Working from Home….what homework should you do first?

Working from home

Working from home

With the floods, the tube closures and next round of teachers’ strikes on the horizon, your employees may well be asking you about working from home.  With current technology, you may be happy to agree, but what do you need to think through first?


A temporary arrangement?

If this is only a temporary measure, make this very clear from the start.  Always consider the precedent you are setting.  What effect could this have on you in the future?

  • How long are you prepared to accept this arrangement?  The tube strikes affected 3 working days in February but had looked likely to carry on for longer.  Would you be happy if your employee was working from home for 2/3 months or even longer?
  • Reserve, in writing, the right to say “no” to future requests and state that by allowing this period of homeworking, you are not setting any future precedents.
  • If the strike is called off or the bad weather does not materialise, make it clear you expect them to come into work as usual.
  • If you say “yes” this time, next time there is a problem, the likelihood is others will ask too.  How will you decide who has to get to work?

Keeping control

Some employers may worry about how much actual work will get done.  Many people are highly motivated.  Whenever I have been working from home, I have found it really productive.  Less interruptions meant I was better able to concentrate.  For others, that may not be the case.  If you are worried that some may see it more as a chance of a lie in, here are some ideas to let them know that out of sight is not out of of mind:

  • Agree targets or tasks you would like them to work on at home.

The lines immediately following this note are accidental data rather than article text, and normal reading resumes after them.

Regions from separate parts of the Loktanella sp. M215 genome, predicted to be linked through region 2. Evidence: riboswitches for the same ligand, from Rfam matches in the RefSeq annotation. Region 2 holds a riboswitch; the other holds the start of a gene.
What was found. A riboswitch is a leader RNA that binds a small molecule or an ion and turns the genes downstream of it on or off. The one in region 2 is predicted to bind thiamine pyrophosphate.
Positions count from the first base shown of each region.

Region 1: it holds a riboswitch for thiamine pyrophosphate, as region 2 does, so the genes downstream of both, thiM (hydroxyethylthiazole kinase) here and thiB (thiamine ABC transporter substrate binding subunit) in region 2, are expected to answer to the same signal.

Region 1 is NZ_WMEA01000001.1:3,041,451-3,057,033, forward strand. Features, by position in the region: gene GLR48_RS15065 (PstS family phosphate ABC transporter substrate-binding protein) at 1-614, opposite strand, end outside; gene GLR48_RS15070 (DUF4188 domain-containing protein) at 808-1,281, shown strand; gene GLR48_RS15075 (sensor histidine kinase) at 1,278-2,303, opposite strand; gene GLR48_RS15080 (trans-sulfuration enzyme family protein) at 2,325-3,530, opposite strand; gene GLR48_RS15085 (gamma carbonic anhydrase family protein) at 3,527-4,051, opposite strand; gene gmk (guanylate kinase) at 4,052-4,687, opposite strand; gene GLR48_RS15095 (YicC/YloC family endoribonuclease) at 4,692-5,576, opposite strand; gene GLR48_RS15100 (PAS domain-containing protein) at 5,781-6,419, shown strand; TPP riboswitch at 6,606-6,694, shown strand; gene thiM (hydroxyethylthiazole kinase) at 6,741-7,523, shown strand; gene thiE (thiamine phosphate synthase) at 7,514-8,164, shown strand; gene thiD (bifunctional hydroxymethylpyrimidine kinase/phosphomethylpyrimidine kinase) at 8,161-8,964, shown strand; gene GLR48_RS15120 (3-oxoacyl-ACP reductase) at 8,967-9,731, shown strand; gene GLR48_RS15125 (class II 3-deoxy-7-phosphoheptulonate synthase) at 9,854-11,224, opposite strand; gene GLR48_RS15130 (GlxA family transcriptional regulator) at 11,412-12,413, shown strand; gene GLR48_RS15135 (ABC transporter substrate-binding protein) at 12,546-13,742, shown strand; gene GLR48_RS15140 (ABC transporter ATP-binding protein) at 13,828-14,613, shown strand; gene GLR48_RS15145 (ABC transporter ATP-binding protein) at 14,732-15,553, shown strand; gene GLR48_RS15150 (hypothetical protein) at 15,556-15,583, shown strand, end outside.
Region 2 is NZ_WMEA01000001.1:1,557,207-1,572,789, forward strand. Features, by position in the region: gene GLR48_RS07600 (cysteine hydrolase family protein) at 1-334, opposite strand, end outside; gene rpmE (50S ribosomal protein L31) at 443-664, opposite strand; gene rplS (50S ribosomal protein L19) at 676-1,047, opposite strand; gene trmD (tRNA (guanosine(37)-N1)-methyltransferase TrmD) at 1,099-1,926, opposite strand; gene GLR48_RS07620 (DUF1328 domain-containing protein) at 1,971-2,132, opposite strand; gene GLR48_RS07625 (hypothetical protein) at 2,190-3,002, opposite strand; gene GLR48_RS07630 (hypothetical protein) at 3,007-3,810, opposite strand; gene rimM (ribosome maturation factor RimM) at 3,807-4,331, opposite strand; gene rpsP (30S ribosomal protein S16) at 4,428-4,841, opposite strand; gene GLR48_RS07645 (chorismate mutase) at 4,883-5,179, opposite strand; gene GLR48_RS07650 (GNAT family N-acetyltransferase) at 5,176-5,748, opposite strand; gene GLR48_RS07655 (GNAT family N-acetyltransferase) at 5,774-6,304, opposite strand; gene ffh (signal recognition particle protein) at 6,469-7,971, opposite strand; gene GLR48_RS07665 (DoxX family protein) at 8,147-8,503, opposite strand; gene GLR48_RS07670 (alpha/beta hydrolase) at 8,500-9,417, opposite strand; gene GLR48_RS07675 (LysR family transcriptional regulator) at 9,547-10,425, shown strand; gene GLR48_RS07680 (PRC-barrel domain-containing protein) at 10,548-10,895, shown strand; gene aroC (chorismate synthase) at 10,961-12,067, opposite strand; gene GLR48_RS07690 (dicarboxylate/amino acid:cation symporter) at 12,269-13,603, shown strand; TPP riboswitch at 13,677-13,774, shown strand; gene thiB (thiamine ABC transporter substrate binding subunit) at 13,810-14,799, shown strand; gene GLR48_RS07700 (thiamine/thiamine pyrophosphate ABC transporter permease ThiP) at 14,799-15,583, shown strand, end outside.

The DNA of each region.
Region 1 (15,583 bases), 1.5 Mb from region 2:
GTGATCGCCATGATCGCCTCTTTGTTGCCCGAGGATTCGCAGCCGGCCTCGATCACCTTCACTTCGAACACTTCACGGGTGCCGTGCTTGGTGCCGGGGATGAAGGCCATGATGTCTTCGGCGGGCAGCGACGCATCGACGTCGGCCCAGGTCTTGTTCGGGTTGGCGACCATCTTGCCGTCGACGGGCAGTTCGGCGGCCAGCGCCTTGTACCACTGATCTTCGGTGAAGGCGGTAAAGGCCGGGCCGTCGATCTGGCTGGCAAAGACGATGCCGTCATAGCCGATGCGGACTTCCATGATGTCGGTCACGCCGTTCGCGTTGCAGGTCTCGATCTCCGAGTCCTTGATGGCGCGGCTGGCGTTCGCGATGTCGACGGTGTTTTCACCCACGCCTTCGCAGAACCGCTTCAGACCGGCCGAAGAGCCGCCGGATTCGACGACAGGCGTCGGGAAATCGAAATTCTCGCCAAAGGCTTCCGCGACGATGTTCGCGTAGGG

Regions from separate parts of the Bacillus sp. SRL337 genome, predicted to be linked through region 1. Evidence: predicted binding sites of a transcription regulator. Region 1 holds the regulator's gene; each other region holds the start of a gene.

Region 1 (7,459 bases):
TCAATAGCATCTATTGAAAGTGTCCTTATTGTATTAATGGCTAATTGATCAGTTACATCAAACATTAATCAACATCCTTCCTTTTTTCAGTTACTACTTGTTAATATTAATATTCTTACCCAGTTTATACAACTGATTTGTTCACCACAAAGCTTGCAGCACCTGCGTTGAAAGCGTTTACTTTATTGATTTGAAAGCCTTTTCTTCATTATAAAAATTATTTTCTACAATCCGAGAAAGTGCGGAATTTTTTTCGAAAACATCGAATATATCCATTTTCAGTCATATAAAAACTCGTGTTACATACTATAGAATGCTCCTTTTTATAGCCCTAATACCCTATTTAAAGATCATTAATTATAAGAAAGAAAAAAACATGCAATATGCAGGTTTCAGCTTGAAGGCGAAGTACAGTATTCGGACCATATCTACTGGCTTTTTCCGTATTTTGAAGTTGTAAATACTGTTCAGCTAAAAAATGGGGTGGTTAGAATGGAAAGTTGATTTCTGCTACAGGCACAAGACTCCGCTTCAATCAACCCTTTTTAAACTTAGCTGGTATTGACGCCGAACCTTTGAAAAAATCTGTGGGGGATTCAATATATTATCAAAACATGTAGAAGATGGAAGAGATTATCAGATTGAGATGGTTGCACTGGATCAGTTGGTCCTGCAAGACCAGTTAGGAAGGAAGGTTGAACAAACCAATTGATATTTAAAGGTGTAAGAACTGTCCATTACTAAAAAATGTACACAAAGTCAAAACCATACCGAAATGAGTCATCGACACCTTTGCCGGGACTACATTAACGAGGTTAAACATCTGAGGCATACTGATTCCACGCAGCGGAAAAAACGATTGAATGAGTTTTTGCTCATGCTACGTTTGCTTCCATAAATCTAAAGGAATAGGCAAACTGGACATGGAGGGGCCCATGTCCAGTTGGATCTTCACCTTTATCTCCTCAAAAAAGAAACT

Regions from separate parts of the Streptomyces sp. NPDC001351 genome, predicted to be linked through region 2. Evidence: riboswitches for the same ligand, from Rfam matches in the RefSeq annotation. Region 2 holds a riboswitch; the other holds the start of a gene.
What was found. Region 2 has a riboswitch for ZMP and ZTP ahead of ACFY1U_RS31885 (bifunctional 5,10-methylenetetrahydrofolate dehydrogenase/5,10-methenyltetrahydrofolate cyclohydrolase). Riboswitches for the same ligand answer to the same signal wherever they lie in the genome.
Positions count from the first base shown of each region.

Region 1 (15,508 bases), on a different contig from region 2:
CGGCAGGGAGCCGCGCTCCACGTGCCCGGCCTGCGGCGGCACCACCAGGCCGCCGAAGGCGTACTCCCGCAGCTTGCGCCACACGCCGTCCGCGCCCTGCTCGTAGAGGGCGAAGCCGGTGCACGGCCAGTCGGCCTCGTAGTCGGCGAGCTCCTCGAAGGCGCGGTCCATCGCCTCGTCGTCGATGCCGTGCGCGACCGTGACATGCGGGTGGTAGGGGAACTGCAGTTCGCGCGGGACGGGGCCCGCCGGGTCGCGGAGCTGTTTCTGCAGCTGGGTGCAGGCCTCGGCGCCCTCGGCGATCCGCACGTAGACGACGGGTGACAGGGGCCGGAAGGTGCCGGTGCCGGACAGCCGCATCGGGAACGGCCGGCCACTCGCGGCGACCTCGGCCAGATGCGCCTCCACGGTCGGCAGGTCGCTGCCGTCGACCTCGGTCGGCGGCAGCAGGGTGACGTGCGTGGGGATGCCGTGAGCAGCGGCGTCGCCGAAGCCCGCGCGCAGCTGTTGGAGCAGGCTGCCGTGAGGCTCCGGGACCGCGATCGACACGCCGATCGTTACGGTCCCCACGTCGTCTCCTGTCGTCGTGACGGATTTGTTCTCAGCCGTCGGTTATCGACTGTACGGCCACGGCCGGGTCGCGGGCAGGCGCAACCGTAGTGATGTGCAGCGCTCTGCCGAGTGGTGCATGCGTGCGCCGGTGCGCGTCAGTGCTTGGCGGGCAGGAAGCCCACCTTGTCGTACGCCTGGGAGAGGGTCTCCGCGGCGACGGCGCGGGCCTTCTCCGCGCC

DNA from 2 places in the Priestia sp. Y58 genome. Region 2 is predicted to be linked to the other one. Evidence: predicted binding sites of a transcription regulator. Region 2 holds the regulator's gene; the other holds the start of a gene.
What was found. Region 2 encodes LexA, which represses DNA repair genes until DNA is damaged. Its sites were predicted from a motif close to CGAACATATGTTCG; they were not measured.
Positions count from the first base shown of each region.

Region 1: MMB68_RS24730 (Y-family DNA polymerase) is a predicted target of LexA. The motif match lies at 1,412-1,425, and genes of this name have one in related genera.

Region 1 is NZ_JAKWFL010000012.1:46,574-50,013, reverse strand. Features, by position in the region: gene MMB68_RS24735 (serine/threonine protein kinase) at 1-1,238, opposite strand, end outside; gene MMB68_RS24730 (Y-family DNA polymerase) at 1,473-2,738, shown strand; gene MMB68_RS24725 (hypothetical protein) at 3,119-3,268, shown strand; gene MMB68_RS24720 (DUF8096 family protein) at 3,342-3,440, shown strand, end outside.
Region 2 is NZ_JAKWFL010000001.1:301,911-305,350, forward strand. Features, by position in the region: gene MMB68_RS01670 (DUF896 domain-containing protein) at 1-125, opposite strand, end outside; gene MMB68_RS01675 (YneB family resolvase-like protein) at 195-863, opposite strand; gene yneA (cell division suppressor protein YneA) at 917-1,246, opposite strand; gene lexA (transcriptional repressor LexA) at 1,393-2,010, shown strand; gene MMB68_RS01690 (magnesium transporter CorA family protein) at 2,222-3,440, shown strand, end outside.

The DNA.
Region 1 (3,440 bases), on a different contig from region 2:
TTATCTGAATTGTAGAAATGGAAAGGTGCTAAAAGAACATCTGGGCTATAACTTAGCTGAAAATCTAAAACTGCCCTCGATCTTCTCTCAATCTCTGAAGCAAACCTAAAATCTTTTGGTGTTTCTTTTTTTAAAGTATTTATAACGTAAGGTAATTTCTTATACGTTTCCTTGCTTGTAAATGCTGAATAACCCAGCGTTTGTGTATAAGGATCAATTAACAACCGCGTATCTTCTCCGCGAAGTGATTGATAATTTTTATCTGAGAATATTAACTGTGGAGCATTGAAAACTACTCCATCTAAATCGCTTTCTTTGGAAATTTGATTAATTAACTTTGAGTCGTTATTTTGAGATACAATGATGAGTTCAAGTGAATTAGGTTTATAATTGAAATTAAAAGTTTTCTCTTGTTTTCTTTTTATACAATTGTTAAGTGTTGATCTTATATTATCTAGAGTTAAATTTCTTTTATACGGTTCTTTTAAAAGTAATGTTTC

• Let them know that you may ring them on their land line during working hours to discuss matters.
  • Ask them to email you at the end of the working day to let you know what progress they have made.

A more permanent arrangement

You may have someone who would like to be working from home on a more regular basis.  They might have approached you as a part of a flexible working request.

It is always better to have the boundaries in place from the beginning than to change things after the event.  No matter how much you trust them, think through what could go wrong and put your house in order now.

  • The more you say “yes” to ad hoc homeworking, the more you are likely to change their employment contract through custom and practice.
  • Start with a trial period.  If you don’t feel the arrangement is working you will be able to address things more easily.
  • Confirm, in writing, that this is a temporary arrangement and that you reserve the right to revoke it at any time.  Your letter or email should also say that working from home does not form part of their contract of employment.
  • Make it clear that, on designated working days, they could still be required to come into the office for work related business at short notice.  After all, they are working for you on those days.

Working from Home Safely

If your employee is working from home, you are responsible for checking that their working area is safe.  This means you need to carry out a risk assessment, just as you would on any other part of your business premises.  For more information, please click here.


Under the Data Protection Act, your business must keep all personal information safe and secure.  Are your employees taking home valuable personal information?  Do they really need to take that confidential business material away from your premises?

Set some boundaries about the type of work that can be done away from your premises and what must remain firmly behind.


Working from home can be great for both parties but it is worth doing a little homework of your own first!

Categories Staff Performance, Uncategorized